“Yeah. Grant.” I extended my hand but she planted a kiss on my cheek instead, watching Sal out of the corner of her eye. The farm girls he hung out with were deliciously soft and smelled like fresh milk and had creamy complexions and long, shiny hair. Each one of them looked at him longingly and because I knew he didn’t want any of them, I felt even more privileged to be his friend. That had something to do with why my other friends fell away that summer, mystified by my absence, my seldom appearance at their parties which were held in game-rooms or pool-side with wine coolers and access to the old man’s liquor cabinet. Sal wandered away with the girls and I sat down on a log by the fire drinking from each passed bottle until I couldn’t distinguish faces from flames. We had ridden our bikes over Dad’s acreage to get to the farm and when I looked back in that direction, the fields were pulsing with fireflies like tiny, inconstant beacons.


Ben turns to me, shows me the full measure of his curious face, and says, “Grown-ups worry about how their kid’s gonna turn out, huh? You ask all these hard questions and then talk about them with other adults to decode the answers. But who asks grown-ups questions like that?”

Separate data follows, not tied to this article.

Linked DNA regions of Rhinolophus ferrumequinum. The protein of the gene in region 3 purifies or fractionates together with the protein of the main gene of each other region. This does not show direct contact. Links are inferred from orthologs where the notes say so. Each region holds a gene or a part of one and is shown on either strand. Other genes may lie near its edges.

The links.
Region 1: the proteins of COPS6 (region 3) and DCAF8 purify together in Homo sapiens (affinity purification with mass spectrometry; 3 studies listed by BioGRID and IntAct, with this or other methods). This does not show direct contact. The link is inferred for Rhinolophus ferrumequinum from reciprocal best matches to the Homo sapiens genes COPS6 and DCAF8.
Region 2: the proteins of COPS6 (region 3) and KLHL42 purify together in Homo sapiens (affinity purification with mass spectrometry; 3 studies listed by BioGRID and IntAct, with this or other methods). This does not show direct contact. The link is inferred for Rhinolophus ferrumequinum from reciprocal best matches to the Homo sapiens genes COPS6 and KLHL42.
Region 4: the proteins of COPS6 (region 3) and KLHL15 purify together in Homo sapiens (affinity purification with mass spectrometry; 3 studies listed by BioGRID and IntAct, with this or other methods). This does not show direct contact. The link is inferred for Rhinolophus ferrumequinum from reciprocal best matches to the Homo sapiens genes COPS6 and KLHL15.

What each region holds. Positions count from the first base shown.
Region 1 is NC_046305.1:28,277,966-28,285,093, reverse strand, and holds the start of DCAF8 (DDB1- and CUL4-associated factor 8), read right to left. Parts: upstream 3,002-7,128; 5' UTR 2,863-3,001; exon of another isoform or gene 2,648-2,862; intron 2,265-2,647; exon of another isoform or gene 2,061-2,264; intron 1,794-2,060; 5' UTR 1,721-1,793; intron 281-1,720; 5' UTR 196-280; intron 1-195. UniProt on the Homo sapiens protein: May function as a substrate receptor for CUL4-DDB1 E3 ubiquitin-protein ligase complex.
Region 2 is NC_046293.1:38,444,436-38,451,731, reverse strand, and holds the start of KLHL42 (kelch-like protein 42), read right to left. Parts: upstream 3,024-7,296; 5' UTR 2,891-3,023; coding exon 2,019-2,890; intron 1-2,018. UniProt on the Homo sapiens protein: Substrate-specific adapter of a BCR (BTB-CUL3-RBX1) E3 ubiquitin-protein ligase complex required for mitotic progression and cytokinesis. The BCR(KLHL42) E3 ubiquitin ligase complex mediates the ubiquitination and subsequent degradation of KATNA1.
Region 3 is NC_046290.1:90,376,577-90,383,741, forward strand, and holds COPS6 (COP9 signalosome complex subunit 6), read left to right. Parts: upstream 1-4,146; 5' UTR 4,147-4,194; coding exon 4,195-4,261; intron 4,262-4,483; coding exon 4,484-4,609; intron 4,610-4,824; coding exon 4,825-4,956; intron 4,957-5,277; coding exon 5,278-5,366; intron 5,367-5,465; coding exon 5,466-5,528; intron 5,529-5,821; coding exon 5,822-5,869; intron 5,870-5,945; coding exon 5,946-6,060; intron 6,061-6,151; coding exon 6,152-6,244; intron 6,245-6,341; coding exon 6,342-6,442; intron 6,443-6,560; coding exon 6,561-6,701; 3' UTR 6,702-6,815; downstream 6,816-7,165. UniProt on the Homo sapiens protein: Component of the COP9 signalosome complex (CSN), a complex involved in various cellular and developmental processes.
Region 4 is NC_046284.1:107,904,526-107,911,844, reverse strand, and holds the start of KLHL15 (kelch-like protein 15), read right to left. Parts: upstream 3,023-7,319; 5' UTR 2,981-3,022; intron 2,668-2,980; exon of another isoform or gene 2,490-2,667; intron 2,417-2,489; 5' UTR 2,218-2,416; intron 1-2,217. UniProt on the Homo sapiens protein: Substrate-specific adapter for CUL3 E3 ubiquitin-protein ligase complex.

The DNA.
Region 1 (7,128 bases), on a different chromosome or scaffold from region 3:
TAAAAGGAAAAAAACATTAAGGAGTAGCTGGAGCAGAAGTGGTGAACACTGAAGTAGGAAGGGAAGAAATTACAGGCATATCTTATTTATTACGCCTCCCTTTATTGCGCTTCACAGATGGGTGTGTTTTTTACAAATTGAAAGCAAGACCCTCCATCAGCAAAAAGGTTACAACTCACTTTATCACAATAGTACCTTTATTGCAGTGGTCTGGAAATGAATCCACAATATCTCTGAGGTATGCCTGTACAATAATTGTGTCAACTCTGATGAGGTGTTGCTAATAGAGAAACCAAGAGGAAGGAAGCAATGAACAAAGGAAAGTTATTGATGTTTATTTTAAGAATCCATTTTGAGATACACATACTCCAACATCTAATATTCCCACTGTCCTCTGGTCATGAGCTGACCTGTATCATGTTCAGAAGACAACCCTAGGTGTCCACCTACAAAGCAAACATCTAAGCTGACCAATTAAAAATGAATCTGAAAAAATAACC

“I dunno. I guess we ask each other,” I say. He takes few risks like this because my silence has a way of swallowing everything up. I struggle to hide that I am nervous and weak. “You wanna ask me a question?”

He looks at me like he never considered that an option and says, “I want to know why that article Gramma sent you makes you so sad.”

“It doesn’t make me sad. It makes me think.” I am trying to be honest but the pursuit terrifies me.

“It makes you think so much you can’t sleep?”

So then I know he’s seen me, these last few nights, reading and rereading the article and hunched over a box of old photographs, a heavy glass nearby and the unhealthy euphoria of insomnia letting the memory in. I found only a handful of pictures from the summer I met Sal. He is in only two of them. One, which Mom took, is a brown wash of candle glow with Sal’s waxy face puffing, illuminated like a jack-o-lantern over the birthday cake. The other features Sal and I with our skateboards, standing in the alley, a trick course set up in the background, our hair messy and damp with sweat. I can remember that day, one of mutual adoration as we set and accomplished new tricks, kept score, were big shots. That’s what my face reveals; the way I’m smirking at the lens. But Sal’s eyes are far away, stuck on something distant and secret. That’s the part I spent last night trying to unearth.

I realize Ben’s waiting for my answer with a patience unknown to thirteen-year-olds.

“Yeah. I guess that’s why I can’t sleep,” I say.

“Did you know that man?” he asks.